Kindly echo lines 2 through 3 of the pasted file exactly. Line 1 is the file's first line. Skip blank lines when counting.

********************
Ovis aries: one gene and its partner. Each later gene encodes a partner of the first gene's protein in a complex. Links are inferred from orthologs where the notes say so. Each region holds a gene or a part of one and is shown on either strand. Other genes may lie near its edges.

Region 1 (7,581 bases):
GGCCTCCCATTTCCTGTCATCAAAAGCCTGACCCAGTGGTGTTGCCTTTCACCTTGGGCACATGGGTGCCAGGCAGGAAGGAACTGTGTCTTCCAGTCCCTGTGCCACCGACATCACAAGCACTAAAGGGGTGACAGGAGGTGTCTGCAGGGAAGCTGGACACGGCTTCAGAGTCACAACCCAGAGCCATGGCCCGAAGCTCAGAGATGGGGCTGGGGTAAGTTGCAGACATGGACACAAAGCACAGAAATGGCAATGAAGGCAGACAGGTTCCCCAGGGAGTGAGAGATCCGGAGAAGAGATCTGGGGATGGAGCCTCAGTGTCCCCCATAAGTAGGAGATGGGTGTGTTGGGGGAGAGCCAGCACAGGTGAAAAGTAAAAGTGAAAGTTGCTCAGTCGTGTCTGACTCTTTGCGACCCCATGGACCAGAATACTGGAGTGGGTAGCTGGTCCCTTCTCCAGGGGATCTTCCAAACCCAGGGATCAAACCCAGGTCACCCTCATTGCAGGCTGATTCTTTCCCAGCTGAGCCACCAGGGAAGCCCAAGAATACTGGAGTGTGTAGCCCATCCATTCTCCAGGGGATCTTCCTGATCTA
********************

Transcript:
Region 1 (7,581 bases):
GGCCTCCCATTTCCTGTCATCAAAAGCCTGACCCAGTGGTGTTGCCTTTCACCTTGGGCACATGGGTGCCAGGCAGGAAGGAACTGTGTCTTCCAGTCCCTGTGCCACCGACATCACAAGCACTAAAGGGGTGACAGGAGGTGTCTGCAGGGAAGCTGGACACGGCTTCAGAGTCACAACCCAGAGCCATGGCCCGAAGCTCAGAGATGGGGCTGGGGTAAGTTGCAGACATGGACACAAAGCACAGAAATGGCAATGAAGGCAGACAGGTTCCCCAGGGAGTGAGAGATCCGGAGAAGAGATCTGGGGATGGAGCCTCAGTGTCCCCCATAAGTAGGAGATGGGTGTGTTGGGGGAGAGCCAGCACAGGTGAAAAGTAAAAGTGAAAGTTGCTCAGTCGTGTCTGACTCTTTGCGACCCCATGGACCAGAATACTGGAGTGGGTAGCTGGTCCCTTCTCCAGGGGATCTTCCAAACCCAGGGATCAAACCCAGGTCACCCTCATTGCAGGCTGATTCTTTCCCAGCTGAGCCACCAGGGAAGCCCAAGAATACTGGAGTGTGTAGCCCATCCATTCTCCAGGGGATCTTCCTGATCTA